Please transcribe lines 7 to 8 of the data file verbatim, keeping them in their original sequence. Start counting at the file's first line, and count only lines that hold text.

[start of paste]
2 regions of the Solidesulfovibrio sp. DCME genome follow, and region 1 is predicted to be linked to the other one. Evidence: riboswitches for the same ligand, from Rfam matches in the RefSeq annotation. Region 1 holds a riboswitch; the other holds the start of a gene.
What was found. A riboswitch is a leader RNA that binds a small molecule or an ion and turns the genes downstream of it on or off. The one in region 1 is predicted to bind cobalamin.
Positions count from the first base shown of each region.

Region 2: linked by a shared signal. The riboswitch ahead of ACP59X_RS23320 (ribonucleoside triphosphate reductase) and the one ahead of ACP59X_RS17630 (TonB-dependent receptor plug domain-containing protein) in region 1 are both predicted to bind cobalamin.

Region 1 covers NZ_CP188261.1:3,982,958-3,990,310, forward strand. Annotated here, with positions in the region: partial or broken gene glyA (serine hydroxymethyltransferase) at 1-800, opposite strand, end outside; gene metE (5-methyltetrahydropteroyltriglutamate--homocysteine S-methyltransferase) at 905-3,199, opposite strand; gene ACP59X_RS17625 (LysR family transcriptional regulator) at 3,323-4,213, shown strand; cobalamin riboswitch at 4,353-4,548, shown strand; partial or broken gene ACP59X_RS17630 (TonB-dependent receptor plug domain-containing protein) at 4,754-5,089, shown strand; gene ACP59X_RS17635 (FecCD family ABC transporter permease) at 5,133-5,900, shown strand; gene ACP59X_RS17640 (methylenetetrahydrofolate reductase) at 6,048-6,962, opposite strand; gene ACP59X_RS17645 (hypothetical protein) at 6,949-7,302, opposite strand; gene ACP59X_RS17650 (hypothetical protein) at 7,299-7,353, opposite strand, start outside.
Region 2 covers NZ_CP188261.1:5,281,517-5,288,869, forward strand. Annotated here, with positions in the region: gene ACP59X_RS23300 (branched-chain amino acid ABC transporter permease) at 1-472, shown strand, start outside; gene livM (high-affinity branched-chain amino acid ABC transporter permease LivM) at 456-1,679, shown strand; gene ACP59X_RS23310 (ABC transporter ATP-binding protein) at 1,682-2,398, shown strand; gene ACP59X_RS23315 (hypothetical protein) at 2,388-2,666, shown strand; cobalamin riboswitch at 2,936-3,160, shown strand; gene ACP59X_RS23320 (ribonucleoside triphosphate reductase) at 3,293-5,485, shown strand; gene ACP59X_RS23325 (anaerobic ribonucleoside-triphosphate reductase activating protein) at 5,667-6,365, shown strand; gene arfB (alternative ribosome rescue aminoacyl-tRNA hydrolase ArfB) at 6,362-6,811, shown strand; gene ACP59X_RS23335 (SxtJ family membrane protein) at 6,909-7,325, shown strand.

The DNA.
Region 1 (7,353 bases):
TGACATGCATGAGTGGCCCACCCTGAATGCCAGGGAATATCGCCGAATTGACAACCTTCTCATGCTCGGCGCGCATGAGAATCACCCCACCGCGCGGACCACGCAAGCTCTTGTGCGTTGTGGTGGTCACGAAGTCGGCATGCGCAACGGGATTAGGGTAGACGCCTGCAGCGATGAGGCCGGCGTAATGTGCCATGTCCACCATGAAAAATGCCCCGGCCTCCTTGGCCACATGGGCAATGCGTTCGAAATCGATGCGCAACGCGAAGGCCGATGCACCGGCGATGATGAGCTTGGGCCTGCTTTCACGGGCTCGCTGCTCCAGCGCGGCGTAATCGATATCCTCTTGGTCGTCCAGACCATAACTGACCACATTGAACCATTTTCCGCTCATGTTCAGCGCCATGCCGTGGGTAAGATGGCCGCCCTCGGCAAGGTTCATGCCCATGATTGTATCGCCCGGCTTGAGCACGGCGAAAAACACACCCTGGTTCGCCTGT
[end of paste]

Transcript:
The DNA.
Region 1 (7,353 bases):